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A Social Media Strategy, Part 3: Monitor and Measure

By: Michael Bleau

Sunday, January 01, 2012
 

This month we continue our discussion on implementing a social media marketing (SMM) strategy with a discussion of how to monitor and measure performance to ensure that you’re meeting your strategic goals. Next month we’ll look at implementation.

When you begin to set targets, remember that most social media approaches are tuned to a business-to-consumer (B2C) audience, very different than your business-to-business (B2B) focus. With B2B you’re communicating with individuals who make decisions within a business setting, far different than dealing with consumers. Aside from this critical difference, the steps taken to create an SMM strategy are similar in nature and follow a fundamental marketing process.

Vehicle Selection

When considering metrics, keep in mind the vehicle being used to reach your customers. While Facebook and LinkedIn both are wildly popular social media sites, they are extremely different, with Facebook focused mostly on casual social relationships between individuals and LinkedIn focused on business relationships. Thus, each site offers completely different options for advertising and business promotion; companies must consider how these differences will affect decisions about the metrics used to determine the effectiveness of an SMM strategy.

Shoot for quality not quantity when tracking the number of fans (Facebook), followers (Twitter), group members (LinkedIn) and subscribers (YouTube). Having a large following does not necessarily define success. Work to attract targeted followers by aligning your SMM strategy toward specific, stated business outcomes. Develop and host feeds that speak directly to specific portions of your audience—content aimed at executives, field managers, maintenance professionals, etc. Otherwise, you may end up with a single feed that so broadly covers a mix of topics that you struggle to maintain a quality engagement with any of your target audiences, and an equally difficult time measuring return on investment.

A good resource offering advice on to how best to measure and maximize a SMM’s return on investment is SocialTimes.com. A few of the metrics it recommends:

• Visitors and sources of traffic

• Network size (followers, fans, members)

• Quantity of commentary about brand or product

Additional advanced metrics, which focus on quality of insight gained, include:

Social media leads. Track web traffic from all social media sources, and chart the top few sources over time. If members of your social media networks are sending referrals, consider measuring this data as well.

Membership increase and active network size. This is the portion of your company’s social networks (Twitter, Facebook, LinkedIn, YouTube) that actively engages with your social media content (feeds, pages, channels, etc.) Is your collection of members, followers and fans growing, and is there quality interaction with your content?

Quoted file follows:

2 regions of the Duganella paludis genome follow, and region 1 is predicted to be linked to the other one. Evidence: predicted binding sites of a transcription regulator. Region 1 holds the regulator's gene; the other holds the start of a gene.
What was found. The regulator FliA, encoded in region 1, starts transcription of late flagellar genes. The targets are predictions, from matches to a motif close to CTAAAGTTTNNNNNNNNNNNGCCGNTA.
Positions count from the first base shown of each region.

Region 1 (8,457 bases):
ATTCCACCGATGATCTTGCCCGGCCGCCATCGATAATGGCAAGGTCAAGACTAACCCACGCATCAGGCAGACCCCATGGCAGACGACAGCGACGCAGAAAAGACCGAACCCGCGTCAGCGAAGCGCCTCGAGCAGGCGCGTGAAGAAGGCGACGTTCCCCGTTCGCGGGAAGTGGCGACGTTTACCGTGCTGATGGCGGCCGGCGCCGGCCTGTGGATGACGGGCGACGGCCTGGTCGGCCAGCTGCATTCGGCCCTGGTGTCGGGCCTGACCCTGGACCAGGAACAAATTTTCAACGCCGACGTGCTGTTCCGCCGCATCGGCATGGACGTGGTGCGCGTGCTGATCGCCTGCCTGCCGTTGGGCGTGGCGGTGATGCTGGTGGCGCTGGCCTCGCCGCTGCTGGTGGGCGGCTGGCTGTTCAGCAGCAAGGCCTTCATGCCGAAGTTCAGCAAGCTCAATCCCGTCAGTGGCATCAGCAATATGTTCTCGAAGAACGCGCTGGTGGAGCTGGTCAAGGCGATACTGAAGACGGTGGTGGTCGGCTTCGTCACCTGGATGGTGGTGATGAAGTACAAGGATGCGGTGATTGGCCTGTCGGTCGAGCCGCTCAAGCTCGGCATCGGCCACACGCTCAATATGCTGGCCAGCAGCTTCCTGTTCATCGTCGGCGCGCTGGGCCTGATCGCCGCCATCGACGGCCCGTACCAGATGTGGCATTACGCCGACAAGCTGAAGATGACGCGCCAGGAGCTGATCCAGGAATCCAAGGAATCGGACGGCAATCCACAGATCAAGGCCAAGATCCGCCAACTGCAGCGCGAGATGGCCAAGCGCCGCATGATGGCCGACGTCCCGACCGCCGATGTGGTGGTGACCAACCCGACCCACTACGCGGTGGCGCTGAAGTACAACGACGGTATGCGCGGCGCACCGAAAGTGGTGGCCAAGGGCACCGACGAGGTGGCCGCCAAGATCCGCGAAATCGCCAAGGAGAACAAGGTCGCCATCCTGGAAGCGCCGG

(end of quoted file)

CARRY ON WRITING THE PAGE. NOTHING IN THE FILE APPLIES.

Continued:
Activity ratio. Compare the ratio of active members to total members, and chart this over time. Initiate a campaign to increase interaction and measure the resulting data. Activity can be measured in a variety of ways, including use of social applications.

Conversions. You want social network members to convert into subscriptions, sales, Facebook application use, etc.—actions that can directly or indirectly be monetized. Measure and chart these conversions over time.

Brand mentions in social media. Measure and track brand mentions—positive and negative—and their quantities.

Loyalty. Track the interaction among your social members—how often do they share content and links, or mention your brands, for example?

Case Study: Warranty Exposure

To explore how manufacturers can apply a well-developed SMM, let’s take a look at warranty exposure, and assume that you can reduce exposure by educating customers about the proper use of your product. We’ll need a metric that compares warranty costs (per customer) to your social posts.

First, we form a baseline by tracking warranty costs for, say, 6 months. Next we implement an educational series of social media posts that address the top-10 issues that could be avoided if your customers better applied your products. This assumes a sizeable audience already exists—if not, develop additional material to promote your educational posts. This can occur via direct mail, e-mail, press releases and print advertisements.

Last but not least, measure and track how the SMM strategy is impacting warranty costs.

What to Measure?

Defining a set of appropriate metrics isn’t always easy. Consider pulling in a few members from your quality-management team to help develop and apply metrics that will be statistically relevant. They’re used to measuring performance.

Don’t expect quick, overnight viral growth. Instead, look for steady growth and adjust your strategy when noticing a dip or plateau in data flow. The use of complex measurements, such as Multiple Moving Averages (MMAs) used by stock traders, can show short- and long-term trends to provide an overall view of the health of your SMM vehicles of choice.

With all new initiatives comes a learning curve, and finding the sweet spot that serves your audience while meeting your business objectives may take some fine-tuning. MF

 


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